Run and Jump
★★★★ (Out of 5)
“I’VE MISSED you in my bed,” the vivacious Vanetia whispers to her dashing husband Conor in the award-winning family drama Run and Jump, a movie that illustrates the binds that tie families together and how they can be almost unbearably strained.
An original, subtle, yet forceful film, the story centres on a young family feeling the after-effects when its thirty-something husband and father (Conor) suffers a stroke.
Set in rural Kerry, Run and Jump is directed by Steph Green from a script by Ailbhe Keogan (both making their feature debuts) and gives revealing insight into the particular pressures put upon Vanetia, the family’s optimistic but over-stretched wife and mother.
The film won Best Irish Feature at Galway in July and has featured this year at the Tribeca, New York and San Francisco film festivals and will be screened at this week’s Irish Film Festival London.
As yet there’s no indication of a general cinema release, so this will be a rare chance to see a thoughtful and humane movie.
Vanetia is played by Maxine Peake, an affective blend of worry and bravado, while Edward MacLiam is Conor, a credible mix of moody aloofness and sullen presence.
Initially thrilled by Conor’s homecoming from hospital, Vanetia soon finds that instead of regaining her husband she’s been delivered of another child along with her son and daughter.
Conor, a skilled carpenter before his stroke, takes no interest in his fatherly role and instead begins fretting over work tools, and squabbling with his son Lenny and calling him “faggot”.
An added disruption within the family hearth comes in the shape of Ted (Will Forte), a handsome neuroscientist who’s studying Conor’s recovery.
As Ted follows Conor around with a hand-held camera, his initial awkwardness is merely physical — “Can I get in front of you, there?” — but as he and Vanetia develop an unlikely friendship, he begins to appear more emotionally intrusive.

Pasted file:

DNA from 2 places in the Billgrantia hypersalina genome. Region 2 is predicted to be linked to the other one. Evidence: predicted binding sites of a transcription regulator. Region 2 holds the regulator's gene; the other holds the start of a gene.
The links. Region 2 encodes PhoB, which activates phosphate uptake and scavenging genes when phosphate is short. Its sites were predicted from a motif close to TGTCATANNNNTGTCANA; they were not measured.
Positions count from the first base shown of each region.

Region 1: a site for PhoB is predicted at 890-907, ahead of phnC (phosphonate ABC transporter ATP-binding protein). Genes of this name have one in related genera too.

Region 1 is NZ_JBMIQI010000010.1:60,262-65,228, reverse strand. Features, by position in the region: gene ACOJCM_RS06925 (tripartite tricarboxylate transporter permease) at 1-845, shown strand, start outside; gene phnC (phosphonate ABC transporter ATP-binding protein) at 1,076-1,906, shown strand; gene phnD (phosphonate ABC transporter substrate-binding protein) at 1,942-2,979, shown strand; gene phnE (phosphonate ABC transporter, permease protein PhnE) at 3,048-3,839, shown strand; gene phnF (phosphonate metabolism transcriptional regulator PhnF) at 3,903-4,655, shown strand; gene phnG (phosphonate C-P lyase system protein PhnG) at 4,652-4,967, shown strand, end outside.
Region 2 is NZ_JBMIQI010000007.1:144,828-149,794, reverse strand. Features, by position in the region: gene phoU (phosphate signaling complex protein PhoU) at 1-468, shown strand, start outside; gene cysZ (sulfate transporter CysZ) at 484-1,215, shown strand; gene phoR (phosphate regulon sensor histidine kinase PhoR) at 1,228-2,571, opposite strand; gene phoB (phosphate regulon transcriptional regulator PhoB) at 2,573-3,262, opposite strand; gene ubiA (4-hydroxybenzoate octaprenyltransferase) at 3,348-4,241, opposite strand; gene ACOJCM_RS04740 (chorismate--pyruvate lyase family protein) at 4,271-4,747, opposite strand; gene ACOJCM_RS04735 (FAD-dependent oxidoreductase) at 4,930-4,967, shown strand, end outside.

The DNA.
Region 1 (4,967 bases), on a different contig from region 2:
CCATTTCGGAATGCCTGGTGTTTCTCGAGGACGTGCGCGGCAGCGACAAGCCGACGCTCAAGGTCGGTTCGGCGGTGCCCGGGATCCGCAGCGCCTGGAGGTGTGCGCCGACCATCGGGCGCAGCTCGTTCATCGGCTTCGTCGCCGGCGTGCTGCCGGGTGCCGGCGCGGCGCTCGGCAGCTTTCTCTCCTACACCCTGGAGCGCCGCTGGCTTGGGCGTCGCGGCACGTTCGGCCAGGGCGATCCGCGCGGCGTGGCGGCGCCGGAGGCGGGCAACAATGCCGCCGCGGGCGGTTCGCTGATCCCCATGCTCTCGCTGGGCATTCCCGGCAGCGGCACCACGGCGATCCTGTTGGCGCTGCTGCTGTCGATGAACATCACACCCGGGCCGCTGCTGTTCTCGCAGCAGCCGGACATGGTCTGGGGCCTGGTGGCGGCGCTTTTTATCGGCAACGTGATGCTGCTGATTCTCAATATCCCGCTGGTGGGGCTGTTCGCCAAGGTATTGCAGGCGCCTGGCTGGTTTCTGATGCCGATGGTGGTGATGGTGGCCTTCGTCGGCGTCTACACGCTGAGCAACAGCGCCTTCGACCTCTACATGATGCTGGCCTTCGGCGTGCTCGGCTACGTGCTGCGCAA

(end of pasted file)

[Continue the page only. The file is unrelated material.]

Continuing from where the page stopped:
When Ted stirs the interest of Vanetia’s attractive sister Tara (deftly played by Sharon Horgan), this highlights the rising sexual tension in the picture.
With understated performances, the cast ably depict the moral dilemmas facing all the characters and the hovering sense of conflicting loyalties.
With simple pathos, the movie slowly reveals Vanetia’s twisted feelings, caught between the insistence of her desires and the demands of caring for her family.
Viewers also see the ambiguous nature of the extended family. Ruth McCabe and Michael Harding play good supporting roles as Conor’s parents and Vanetia’s in-laws, whose own concerns tread a grainy line between assistance and interference.
Meanwhile, young newcomer Brendan Morris is impressive as Lenny, a lad losing his dad but finding his troubled emerging sexuality.
The narrative’s only weakness is a continuing uncertainty that appears in Irish cinema, characterised by a residual reluctance to let the images tell the story.
There’s a habit sometimes of inserting unnecessary dialogue, when silence would convey stronger meaning and it’s a hangover from our cultural history as a verbal rather than a visual people.
That said, Run and Jump contains some clever imagery, particularly in the colour yellow — the house, the car, Vanetia’s hair — which is supposed to represent transition.
There’s also a poignant recurring motif in objects symbolising tactility, such as Conor’s obsession with crafting wood into the shape of human hands, a nuanced reflection upon the difficulties of physical presence and emotional distance.
This is a strong story, conveyed with a delicate touch.
Run and Jump screens on Sunday, November 24 at Riverside Studios, London, as part of the Irish Film Festival London